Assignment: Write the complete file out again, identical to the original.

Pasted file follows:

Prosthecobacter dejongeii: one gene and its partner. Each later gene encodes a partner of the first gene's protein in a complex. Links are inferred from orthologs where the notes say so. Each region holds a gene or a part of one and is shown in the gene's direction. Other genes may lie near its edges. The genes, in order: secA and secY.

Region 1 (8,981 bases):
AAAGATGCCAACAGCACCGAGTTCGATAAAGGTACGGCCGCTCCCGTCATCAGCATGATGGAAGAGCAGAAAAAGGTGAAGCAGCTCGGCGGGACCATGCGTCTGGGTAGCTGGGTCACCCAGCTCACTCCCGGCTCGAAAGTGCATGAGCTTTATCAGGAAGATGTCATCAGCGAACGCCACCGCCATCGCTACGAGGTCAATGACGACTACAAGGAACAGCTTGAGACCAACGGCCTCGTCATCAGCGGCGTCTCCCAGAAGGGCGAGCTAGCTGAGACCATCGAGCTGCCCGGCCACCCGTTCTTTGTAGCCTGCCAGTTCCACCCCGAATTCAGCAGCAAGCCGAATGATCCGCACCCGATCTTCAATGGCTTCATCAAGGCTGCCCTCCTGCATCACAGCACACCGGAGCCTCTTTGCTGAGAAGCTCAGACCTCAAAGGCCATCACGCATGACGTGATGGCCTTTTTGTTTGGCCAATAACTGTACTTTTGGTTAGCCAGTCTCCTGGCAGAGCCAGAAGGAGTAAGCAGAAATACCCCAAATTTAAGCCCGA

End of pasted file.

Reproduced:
Prosthecobacter dejongeii: one gene and its partner. Each later gene encodes a partner of the first gene's protein in a complex. Links are inferred from orthologs where the notes say so. Each region holds a gene or a part of one and is shown in the gene's direction. Other genes may lie near its edges. The genes, in order: secA and secY.

Region 1 (8,981 bases):
AAAGATGCCAACAGCACCGAGTTCGATAAAGGTACGGCCGCTCCCGTCATCAGCATGATGGAAGAGCAGAAAAAGGTGAAGCAGCTCGGCGGGACCATGCGTCTGGGTAGCTGGGTCACCCAGCTCACTCCCGGCTCGAAAGTGCATGAGCTTTATCAGGAAGATGTCATCAGCGAACGCCACCGCCATCGCTACGAGGTCAATGACGACTACAAGGAACAGCTTGAGACCAACGGCCTCGTCATCAGCGGCGTCTCCCAGAAGGGCGAGCTAGCTGAGACCATCGAGCTGCCCGGCCACCCGTTCTTTGTAGCCTGCCAGTTCCACCCCGAATTCAGCAGCAAGCCGAATGATCCGCACCCGATCTTCAATGGCTTCATCAAGGCTGCCCTCCTGCATCACAGCACACCGGAGCCTCTTTGCTGAGAAGCTCAGACCTCAAAGGCCATCACGCATGACGTGATGGCCTTTTTGTTTGGCCAATAACTGTACTTTTGGTTAGCCAGTCTCCTGGCAGAGCCAGAAGGAGTAAGCAGAAATACCCCAAATTTAAGCCCGA